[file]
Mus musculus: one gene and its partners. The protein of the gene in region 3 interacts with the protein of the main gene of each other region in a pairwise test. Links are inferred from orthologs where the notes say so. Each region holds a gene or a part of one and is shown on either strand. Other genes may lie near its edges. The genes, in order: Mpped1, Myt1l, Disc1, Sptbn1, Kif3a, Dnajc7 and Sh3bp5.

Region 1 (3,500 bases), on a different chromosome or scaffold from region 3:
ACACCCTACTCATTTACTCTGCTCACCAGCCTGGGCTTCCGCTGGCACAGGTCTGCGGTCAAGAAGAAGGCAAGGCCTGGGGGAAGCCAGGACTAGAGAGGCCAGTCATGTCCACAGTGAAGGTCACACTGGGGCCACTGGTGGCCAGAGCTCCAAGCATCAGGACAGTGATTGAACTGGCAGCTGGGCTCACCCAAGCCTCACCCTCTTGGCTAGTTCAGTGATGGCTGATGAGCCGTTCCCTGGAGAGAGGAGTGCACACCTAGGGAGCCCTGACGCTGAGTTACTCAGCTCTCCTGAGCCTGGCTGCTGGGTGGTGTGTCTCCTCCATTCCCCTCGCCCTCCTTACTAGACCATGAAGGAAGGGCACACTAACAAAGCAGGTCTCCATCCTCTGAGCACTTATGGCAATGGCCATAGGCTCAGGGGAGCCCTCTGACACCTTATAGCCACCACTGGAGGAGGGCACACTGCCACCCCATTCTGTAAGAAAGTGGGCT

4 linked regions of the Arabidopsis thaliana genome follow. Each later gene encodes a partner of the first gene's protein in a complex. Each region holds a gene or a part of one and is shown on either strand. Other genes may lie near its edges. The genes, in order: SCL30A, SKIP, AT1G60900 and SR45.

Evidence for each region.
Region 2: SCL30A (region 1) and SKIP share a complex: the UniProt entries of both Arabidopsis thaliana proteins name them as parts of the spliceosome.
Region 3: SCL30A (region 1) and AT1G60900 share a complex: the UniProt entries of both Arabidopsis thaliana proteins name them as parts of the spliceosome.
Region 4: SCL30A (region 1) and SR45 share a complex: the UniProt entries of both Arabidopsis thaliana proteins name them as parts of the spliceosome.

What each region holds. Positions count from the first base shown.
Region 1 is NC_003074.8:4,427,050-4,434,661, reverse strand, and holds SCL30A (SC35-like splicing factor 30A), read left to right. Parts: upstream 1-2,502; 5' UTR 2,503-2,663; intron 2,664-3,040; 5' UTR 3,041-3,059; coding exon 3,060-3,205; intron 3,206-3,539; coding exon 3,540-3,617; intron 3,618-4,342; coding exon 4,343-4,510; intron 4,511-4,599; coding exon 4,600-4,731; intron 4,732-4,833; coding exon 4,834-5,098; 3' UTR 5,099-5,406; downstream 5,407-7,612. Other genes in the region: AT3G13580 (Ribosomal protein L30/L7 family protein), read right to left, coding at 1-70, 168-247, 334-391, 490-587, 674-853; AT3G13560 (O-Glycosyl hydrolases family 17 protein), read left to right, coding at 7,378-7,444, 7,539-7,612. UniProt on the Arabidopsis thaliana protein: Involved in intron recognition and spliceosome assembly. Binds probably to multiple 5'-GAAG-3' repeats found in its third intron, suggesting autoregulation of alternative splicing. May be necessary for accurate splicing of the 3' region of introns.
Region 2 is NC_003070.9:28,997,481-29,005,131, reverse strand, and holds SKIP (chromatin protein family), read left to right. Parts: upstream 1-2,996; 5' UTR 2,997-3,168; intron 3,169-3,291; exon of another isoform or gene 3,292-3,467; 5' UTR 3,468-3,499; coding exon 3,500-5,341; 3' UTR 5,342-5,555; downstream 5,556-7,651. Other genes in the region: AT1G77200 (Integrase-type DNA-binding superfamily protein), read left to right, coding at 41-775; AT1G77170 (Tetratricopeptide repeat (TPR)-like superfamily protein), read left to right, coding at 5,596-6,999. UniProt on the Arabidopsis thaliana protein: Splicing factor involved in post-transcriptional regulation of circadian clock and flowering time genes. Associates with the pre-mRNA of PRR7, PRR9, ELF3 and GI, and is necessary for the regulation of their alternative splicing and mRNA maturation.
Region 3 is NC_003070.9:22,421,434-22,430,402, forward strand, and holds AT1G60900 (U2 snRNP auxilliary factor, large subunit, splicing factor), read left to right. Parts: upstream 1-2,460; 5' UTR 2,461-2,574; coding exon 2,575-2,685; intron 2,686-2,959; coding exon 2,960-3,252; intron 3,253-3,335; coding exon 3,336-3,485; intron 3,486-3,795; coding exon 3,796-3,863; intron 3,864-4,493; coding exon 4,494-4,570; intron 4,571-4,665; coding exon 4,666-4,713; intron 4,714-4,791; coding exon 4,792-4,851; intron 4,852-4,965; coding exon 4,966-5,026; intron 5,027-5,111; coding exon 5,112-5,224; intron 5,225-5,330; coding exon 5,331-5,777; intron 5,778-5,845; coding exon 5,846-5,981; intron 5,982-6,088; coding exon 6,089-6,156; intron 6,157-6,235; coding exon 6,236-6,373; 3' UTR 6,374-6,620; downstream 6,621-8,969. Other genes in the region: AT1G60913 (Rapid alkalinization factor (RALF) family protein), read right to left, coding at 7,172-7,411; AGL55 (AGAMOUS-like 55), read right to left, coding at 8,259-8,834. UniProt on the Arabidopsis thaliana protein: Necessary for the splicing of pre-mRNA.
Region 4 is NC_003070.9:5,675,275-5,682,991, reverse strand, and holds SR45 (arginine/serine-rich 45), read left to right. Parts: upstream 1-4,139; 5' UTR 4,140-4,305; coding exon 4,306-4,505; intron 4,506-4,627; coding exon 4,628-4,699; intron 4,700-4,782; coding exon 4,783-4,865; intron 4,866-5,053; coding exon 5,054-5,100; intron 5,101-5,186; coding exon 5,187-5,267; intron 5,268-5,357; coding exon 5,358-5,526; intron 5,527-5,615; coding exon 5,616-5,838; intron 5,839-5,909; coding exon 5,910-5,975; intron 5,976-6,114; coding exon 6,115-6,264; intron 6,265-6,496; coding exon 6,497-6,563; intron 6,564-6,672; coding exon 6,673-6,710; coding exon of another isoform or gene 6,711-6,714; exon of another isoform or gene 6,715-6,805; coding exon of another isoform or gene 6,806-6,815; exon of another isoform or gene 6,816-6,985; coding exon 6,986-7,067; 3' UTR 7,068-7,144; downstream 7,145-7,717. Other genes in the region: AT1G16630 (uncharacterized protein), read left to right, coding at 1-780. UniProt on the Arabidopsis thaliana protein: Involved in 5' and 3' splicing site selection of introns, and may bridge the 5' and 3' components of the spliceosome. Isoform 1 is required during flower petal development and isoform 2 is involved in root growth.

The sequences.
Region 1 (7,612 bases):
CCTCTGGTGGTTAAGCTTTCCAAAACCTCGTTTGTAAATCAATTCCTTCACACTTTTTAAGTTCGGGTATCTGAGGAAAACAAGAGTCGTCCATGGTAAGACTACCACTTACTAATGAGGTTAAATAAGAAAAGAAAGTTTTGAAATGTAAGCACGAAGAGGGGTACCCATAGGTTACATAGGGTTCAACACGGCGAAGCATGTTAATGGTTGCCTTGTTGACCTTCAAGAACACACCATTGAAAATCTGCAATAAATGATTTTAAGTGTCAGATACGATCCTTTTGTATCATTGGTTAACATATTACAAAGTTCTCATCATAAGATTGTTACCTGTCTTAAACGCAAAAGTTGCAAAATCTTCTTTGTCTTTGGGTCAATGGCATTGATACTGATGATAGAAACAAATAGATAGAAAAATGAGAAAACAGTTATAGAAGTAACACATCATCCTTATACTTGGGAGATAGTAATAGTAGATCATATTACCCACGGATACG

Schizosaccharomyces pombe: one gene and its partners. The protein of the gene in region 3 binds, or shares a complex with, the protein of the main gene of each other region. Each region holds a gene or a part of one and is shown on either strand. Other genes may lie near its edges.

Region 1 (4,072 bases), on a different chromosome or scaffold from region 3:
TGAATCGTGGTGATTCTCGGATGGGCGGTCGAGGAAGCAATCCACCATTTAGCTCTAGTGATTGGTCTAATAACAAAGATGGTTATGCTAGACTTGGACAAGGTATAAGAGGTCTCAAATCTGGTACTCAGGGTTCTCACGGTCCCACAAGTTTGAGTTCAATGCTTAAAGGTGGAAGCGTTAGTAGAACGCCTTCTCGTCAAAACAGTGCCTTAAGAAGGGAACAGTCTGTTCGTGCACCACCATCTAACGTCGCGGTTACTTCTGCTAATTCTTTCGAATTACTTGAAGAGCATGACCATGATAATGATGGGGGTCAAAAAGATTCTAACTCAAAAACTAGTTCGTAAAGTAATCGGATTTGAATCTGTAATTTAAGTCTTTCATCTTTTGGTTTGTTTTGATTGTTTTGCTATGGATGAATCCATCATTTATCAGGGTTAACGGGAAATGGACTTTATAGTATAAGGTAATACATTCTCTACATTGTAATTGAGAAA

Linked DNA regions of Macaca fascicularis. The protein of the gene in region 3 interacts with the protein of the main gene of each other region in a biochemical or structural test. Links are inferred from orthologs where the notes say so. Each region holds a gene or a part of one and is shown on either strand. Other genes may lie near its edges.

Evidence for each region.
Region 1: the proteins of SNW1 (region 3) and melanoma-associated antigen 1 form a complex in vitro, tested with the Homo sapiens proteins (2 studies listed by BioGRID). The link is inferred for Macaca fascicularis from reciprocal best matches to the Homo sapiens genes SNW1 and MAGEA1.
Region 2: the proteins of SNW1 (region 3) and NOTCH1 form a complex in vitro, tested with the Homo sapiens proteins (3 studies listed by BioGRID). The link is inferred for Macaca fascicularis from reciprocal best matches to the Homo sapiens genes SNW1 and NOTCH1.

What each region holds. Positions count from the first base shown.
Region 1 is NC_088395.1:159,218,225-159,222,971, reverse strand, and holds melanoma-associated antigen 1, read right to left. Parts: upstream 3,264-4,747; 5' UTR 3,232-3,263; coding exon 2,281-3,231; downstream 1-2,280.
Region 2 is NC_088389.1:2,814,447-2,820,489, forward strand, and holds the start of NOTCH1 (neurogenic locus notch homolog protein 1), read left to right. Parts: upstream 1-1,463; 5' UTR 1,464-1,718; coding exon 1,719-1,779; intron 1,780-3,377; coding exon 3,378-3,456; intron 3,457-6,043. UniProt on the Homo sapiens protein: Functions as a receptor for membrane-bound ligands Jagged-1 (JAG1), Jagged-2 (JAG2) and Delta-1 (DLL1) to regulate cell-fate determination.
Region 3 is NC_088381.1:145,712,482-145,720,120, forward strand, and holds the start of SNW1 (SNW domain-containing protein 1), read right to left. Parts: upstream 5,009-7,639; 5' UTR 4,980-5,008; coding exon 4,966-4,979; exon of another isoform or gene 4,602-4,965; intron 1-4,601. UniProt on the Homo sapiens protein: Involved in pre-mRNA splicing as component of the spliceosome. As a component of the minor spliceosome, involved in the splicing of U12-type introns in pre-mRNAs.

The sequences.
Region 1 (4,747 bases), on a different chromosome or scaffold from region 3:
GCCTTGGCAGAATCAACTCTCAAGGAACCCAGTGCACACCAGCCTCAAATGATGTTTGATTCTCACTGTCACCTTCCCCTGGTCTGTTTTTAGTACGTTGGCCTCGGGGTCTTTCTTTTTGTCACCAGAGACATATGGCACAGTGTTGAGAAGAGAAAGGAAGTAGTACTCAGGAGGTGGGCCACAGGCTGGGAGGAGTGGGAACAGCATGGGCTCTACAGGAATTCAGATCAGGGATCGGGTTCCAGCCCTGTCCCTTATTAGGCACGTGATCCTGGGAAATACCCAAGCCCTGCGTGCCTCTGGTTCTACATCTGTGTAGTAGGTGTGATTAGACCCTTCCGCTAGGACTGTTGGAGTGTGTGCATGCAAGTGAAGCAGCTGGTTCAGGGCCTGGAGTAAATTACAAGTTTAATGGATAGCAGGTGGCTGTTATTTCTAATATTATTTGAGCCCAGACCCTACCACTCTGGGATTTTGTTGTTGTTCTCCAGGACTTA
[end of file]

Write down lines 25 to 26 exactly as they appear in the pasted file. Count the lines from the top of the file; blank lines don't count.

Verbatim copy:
Region 1 is NC_088395.1:159,218,225-159,222,971, reverse strand, and holds melanoma-associated antigen 1, read right to left. Parts: upstream 3,264-4,747; 5' UTR 3,232-3,263; coding exon 2,281-3,231; downstream 1-2,280.
Region 2 is NC_088389.1:2,814,447-2,820,489, forward strand, and holds the start of NOTCH1 (neurogenic locus notch homolog protein 1), read left to right. Parts: upstream 1-1,463; 5' UTR 1,464-1,718; coding exon 1,719-1,779; intron 1,780-3,377; coding exon 3,378-3,456; intron 3,457-6,043. UniProt on the Homo sapiens protein: Functions as a receptor for membrane-bound ligands Jagged-1 (JAG1), Jagged-2 (JAG2) and Delta-1 (DLL1) to regulate cell-fate determination.